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Cranford  
Author Elizabeth Gaskell
Country United Kingdom
Language English
Genre(s) Victorian literature
Publisher Household Words
Publication date 1851 (serial), 1853 (complete)
Media type Print ()

Cranford is the best-known novel of the 19th century English writer Elizabeth Gaskell. It was first published in 1851 as a serial in the magazine Household Words, which was edited by Charles Dickens.

Contents

Plot

The fictional town of Cranford is closely modelled on Knutsford in Cheshire, which Mrs Gaskell knew well. The book has little in the way of plot and is more a series of episodes in the lives of Mary Smith and her friends, Miss Matty and Miss Deborah, two spinster sisters. The "major" event in the story is the return to Cranford of their long-lost brother, Peter, which in itself is only a minor portion of the work, leaving the rest of the novel at a low-key tone.

Characters

  • Mary Smith – The narrator. A woman frequently staying with Miss Matty.
  • Miss Matty Jenkyns – An amiable and good-natured (though rather timid) old spinster.
  • Miss Deborah Jenkyns – Miss Matty's imperious older sister. Dies early on in the novel.
  • Miss Pole – Allegedly the most "reasonable" and "enlightened" of the Cranford ladies.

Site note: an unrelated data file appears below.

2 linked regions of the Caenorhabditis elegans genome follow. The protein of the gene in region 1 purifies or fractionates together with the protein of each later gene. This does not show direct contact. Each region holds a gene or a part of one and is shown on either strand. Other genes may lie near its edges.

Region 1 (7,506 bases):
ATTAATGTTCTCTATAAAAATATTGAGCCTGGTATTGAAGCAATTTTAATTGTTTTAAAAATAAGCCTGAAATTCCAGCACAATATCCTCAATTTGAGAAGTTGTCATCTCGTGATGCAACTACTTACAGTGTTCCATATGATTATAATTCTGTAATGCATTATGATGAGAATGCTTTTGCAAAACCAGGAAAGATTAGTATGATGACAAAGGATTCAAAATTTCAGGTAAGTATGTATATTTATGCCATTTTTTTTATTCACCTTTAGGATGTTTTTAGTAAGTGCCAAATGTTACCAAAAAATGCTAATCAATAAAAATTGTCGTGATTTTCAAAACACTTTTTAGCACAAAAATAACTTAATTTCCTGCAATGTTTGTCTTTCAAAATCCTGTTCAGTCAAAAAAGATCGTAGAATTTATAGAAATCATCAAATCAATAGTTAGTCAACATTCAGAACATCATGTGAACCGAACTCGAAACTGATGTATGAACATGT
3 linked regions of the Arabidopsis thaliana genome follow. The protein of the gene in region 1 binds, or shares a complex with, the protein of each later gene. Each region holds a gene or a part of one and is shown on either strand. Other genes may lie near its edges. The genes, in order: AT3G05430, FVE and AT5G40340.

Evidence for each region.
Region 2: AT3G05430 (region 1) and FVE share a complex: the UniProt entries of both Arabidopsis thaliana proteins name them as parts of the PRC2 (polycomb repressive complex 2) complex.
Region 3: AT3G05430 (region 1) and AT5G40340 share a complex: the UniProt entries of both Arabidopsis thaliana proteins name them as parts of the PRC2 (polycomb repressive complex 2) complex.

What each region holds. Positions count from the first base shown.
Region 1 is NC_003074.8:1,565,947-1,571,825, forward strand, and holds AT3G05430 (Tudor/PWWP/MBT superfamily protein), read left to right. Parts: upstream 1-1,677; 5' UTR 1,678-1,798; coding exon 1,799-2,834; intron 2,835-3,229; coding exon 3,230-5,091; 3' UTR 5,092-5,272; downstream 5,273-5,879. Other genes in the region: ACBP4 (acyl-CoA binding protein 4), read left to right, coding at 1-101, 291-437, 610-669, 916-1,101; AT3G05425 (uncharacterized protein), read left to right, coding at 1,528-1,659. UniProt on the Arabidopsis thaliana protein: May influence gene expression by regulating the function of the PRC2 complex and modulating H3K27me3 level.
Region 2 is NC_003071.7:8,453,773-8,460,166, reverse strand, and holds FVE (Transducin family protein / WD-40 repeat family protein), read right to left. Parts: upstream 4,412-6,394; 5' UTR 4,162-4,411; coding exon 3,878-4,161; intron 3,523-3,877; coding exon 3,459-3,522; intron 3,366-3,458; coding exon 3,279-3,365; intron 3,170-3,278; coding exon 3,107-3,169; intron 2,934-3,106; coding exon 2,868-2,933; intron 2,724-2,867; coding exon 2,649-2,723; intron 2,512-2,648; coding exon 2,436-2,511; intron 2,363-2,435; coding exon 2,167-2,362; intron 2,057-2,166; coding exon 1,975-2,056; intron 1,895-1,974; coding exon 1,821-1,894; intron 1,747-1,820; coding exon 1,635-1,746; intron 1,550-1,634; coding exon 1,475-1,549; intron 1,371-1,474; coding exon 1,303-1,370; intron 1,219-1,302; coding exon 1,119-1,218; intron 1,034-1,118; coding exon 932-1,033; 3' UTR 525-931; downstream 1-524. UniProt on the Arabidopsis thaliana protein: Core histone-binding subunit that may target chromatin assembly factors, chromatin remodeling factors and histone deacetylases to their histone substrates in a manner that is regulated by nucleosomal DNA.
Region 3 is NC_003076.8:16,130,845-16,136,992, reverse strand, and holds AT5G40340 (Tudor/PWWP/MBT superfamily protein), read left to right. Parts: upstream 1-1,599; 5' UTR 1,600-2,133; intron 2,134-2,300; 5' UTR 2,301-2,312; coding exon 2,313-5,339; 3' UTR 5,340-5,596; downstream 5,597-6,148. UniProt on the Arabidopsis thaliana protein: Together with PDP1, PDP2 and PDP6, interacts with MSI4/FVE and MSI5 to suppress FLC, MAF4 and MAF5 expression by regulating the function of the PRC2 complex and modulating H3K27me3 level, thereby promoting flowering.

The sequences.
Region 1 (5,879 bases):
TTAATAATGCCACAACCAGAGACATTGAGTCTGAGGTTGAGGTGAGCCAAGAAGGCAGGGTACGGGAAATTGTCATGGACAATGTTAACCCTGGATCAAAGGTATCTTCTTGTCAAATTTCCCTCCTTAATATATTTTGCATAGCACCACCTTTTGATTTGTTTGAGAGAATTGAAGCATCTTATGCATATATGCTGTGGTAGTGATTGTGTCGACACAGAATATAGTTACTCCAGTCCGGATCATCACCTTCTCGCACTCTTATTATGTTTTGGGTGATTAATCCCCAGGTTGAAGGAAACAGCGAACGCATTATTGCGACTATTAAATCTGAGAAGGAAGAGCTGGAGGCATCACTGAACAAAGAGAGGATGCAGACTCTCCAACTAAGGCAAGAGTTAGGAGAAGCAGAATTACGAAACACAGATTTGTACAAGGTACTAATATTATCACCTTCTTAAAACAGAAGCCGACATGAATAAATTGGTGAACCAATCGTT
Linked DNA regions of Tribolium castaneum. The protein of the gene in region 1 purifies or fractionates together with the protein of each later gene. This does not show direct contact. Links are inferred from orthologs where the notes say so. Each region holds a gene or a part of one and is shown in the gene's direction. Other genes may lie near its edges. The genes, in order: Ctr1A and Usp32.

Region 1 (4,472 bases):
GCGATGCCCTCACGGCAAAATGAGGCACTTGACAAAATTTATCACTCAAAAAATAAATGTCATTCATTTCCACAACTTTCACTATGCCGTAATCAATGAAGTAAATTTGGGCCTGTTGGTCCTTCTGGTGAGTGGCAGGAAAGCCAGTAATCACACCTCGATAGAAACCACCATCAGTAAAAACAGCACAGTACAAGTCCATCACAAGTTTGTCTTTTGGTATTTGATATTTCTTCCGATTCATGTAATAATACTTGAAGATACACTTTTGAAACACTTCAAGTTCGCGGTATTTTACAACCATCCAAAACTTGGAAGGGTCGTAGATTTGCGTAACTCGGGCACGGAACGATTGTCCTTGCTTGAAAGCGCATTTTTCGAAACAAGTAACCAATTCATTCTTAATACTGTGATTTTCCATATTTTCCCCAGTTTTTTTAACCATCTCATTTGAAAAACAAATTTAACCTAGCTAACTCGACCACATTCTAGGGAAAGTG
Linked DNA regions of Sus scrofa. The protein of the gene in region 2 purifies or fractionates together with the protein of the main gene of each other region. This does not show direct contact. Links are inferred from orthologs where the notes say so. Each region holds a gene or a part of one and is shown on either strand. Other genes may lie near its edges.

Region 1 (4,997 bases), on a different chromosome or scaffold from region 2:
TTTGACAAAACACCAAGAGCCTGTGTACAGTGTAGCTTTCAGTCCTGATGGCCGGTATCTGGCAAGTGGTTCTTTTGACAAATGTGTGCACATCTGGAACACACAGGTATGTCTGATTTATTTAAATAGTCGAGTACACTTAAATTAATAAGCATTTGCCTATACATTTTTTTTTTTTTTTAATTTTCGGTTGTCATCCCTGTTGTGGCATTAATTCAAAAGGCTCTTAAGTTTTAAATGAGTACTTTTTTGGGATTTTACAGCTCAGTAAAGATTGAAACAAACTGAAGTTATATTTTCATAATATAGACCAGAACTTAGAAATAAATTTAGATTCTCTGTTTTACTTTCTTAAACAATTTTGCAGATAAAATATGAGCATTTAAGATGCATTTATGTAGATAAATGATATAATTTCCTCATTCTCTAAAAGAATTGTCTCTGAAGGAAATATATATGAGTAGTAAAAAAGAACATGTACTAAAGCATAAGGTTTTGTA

• The Honourable Mrs. Jamieson – A widow with aristocratic connections and the owner of her beloved dog, Carlo. A mostly lethargic old woman.
  • Mrs Forrester – Another widow.
  • Betty Barker - A former milliner, who owns a cow whom she loves like a daughter.
  • Peter Jenkyns – The Jenkyns' long-lost brother, who returns from India at the end of the novel.
  • Thomas Holbrook – Miss Matty's admirer and a farmer. He dies a year after his trip to Paris, France, yet his death is blamed on this trip.
  • Captain Brown – A poor captain, who comes to live at Cranford with his two daughters.
  • Jessie Brown – Captain Brown's daughter. After his and her sister's deaths, she marries and leaves Cranford.
  • Lady Glenmire – Mrs. Jamieson's poor but aristocratic sister-in-law. Later marries Dr. Hoggins.
  • Dr. Hoggins – The Cranford surgeon. A rough but friendly and well-meaning man.
  • Martha – Miss Matty's maid. Later her landlady and companion at equal terms.
  • Mr. Mulliner – Mrs. Jamieson's creepy and cowardy butler.
  • Signor Brunoni – A travelling magician.

Adaptations

The novel has been thrice adapted for television by the BBC. The first version was broadcast in 1951, the second in 1972, with Gabrielle Hamilton as Miss Matty, and the third version in 2007. The 2007 version added material from other writings by Gaskell: My Lady Ludlow, Mr. Harrison's Confessions and The Last Generation in England. Judi Dench and Eileen Atkins took the leading roles as Miss Matty and Miss Deborah Jenkyns, with Imelda Staunton cast as the town's gossip, Miss Pole, and Michael Gambon as Miss Matty's former admirer, Mr. Holbrook. The BBC sequel, Return To Cranford, was broadcast in 2008 in the UK and 2010 in the USA.

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